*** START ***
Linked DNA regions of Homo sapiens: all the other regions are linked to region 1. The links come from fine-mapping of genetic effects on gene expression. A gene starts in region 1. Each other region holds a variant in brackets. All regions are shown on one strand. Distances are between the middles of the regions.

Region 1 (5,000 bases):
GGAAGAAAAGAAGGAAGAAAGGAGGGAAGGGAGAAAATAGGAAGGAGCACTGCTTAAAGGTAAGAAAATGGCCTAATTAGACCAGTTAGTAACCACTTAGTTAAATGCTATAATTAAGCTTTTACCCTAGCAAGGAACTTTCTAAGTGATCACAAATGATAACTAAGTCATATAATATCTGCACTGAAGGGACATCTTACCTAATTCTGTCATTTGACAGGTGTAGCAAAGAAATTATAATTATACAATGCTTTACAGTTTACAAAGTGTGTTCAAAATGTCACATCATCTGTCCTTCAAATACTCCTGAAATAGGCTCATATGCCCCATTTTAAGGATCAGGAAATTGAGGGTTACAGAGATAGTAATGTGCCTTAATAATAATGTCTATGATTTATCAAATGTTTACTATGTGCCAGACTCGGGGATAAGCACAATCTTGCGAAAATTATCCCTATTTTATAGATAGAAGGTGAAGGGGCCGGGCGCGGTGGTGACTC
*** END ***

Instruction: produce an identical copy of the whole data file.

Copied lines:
Linked DNA regions of Homo sapiens: all the other regions are linked to region 1. The links come from fine-mapping of genetic effects on gene expression. A gene starts in region 1. Each other region holds a variant in brackets. All regions are shown on one strand. Distances are between the middles of the regions.

Region 1 (5,000 bases):
GGAAGAAAAGAAGGAAGAAAGGAGGGAAGGGAGAAAATAGGAAGGAGCACTGCTTAAAGGTAAGAAAATGGCCTAATTAGACCAGTTAGTAACCACTTAGTTAAATGCTATAATTAAGCTTTTACCCTAGCAAGGAACTTTCTAAGTGATCACAAATGATAACTAAGTCATATAATATCTGCACTGAAGGGACATCTTACCTAATTCTGTCATTTGACAGGTGTAGCAAAGAAATTATAATTATACAATGCTTTACAGTTTACAAAGTGTGTTCAAAATGTCACATCATCTGTCCTTCAAATACTCCTGAAATAGGCTCATATGCCCCATTTTAAGGATCAGGAAATTGAGGGTTACAGAGATAGTAATGTGCCTTAATAATAATGTCTATGATTTATCAAATGTTTACTATGTGCCAGACTCGGGGATAAGCACAATCTTGCGAAAATTATCCCTATTTTATAGATAGAAGGTGAAGGGGCCGGGCGCGGTGGTGACTC